Marijuana use rising in U.S., national survey shows

Thu Sep 8, 2011 1:49pm EDT

Related Topics

* Medical marijuana may be fueling increased use of pot

* Meth use has fallen by half since 2006

CHICAGO, Sept 8 (Reuters) - Marijuana is increasingly becoming the drug of choice among young adults in the United States, while use of methamphetamines is waning, according to a national survey of drug use released on Thursday.

Overall, 8.9 percent of the U.S. population or 22.6 million Americans aged 12 and older used illicit drugs in 2010, up from 8.7 percent in 2009 and 8 percent in 2008, according to the survey by the Substance Abuse and Mental Health Services Administration.

Marijuana use appeared to be fueling the increase, with some 17.4 million Americans -- or 6.9 percent of the population -- saying they used marijuana in 2010, up from 14.4 million or 5.8 percent of the population in 2007.

Gil Kerlikowske, director of the Office of National Drug Control Policy in the United States, said increases are especially prominent in states in which medical marijuana use is legal.

"Emerging research reveals potential links between state laws permitting access to smoked medical marijuana and higher rates of marijuana use," Kerlikowske said in a statement.

According to the survey, 21.5 percent of young adults aged 18 to 25 used illicit drugs in 2010, up from 19.6 percent in 2008 to 21.2 percent in 2009.

"This increase was also driven in large part by a rise in the rate of current marijuana use among this population," Kerlikowske said.

Use of methamphetamines, meanwhile, has decreased, the survey found.

The number of current meth users fell by about half between 2006 and 2010, with the number of people aged 12 and older who used meth dropping to 353,000 last year, down from 731,000 in 2006.

Cocaine use also fell, dropping to 1.5 million users in 2010, from 2.4 million in 2006, the survey found.

And among youths aged 12 to 17, drinking rates fell to 13.6 percent in 2010 from 14.7 percent in 2009; and smoking use fell to 10.7 percent in 2010, from 11.6 percent in 2009. (Editing by Jackie Frank)

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Comments (8)
tegrof wrote:
C’mon. Let’s be more accurate here. There is not a rise in use, it’s the fact that as laws FINALLY become more relaxed regarding a harmless recreational plant, people are more apt to openly disclose that they use it.

With how serious a crime it has been in the US(sometimes being harsher penalties than murder) people would not be openly admitting to smoking it. This prohibition must end, it causes more crime and more problems to the population and economy than anything else. Think of the tax dollars, think of the reduction in prison numbers, think of the families not torn apart by something less serious than alcohol.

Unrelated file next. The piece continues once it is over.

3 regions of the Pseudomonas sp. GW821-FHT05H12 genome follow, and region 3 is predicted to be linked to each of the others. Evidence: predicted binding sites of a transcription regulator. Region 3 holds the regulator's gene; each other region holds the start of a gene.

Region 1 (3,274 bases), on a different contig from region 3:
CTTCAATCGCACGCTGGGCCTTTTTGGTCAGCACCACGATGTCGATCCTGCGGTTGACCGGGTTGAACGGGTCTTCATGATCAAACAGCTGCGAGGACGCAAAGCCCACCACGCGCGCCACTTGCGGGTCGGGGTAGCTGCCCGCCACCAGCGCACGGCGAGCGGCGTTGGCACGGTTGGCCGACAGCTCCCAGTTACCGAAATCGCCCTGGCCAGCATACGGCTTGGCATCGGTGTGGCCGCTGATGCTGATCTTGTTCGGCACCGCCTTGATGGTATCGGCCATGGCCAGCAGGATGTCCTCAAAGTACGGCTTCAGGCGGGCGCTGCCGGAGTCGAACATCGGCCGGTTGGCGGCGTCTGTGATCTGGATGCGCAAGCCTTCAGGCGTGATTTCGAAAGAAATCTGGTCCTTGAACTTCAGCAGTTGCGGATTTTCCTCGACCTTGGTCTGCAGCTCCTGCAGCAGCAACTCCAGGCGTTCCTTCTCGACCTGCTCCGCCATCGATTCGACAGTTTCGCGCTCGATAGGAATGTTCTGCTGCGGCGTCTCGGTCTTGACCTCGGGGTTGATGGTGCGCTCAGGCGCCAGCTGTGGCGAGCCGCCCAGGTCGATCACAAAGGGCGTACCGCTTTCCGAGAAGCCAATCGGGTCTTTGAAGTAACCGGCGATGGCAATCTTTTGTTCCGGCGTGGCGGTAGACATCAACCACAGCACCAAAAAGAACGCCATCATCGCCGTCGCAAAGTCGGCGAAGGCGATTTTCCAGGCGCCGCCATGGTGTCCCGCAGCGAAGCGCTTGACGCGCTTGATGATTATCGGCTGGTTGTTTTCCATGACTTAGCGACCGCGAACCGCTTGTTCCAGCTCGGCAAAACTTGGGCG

Wake up America. Write your statesmen. Write your president. Wake them up. Science has proven the benefits of this “drug”.

Sep 08, 2011 2:35pm EDT  --  Report as abuse
Kevin20036 wrote:
When we consider that the entire case against cannabis is built on nothing other than a platform of bald faced lies, half truths and hysterical rhetoric it is no surprise that people aren’t continuing to genuflect enthusiastically at the altar of the war on (some) drugs. We’d have never heard the name of Dr. Josef Goebbels if Nazi Germany had a law protecting their citizens’ right to free speech.

It’s amusing when the article mentions that interest in methamphetamine is waning, but no mention of it’s being available by prescription and available for purchase at accredited pharmacies nation wide. So why is the medicalization of cannabis in perhaps a dozen States causing people to use more cannabis nationwide, but not increasing the use of meth? The answer is that it isn’t, that we haven’t seen any particularly large increases in the use of cannabis in States with medicinal cannabis patient protection laws.

The claims in the article above are nothing but cherry picked data points designed to try to fool the population about cannabis just a little bit longer. A platform of bald faced lies, half truths, and hysterical rhetoric can only survive for a finite time when the people have the right to point out that the government is engaged in a systematic dissemination of nonsense.

You can only fool some of the people all of the time.

Sep 08, 2011 3:07pm EDT  --  Report as abuse
keweis2 wrote:
Its time for the “reefer madness” age to pass, people who still believe that madness will ensue from a hit of a joint need to take a hit from a joint, and see for themselves. Marijuana is the least harmful drug bottom line, safer then tobacco and alcohol.

Sep 08, 2011 3:51pm EDT  --  Report as abuse
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California state worker Albert Jagow (L) goes over his retirement options with Calpers Retirement Program Specialist JeanAnn Kirkpatrick at the Calpers regional office in Sacramento, California October 21, 2009. Calpers, the largest U.S. public pension fund, manages retirement benefits for more than 1.6 million people, with assets comparable in value to the entire GDP of Israel. The Calpers investment portfolio had a historic drop in value, going from a peak of $250 billion in the fall of 2007 to $167 billion in March 2009, a loss of about a third during that period. It is now around $200 billion. REUTERS/Max Whittaker   (UNITED STATES) - RTXPWOZ

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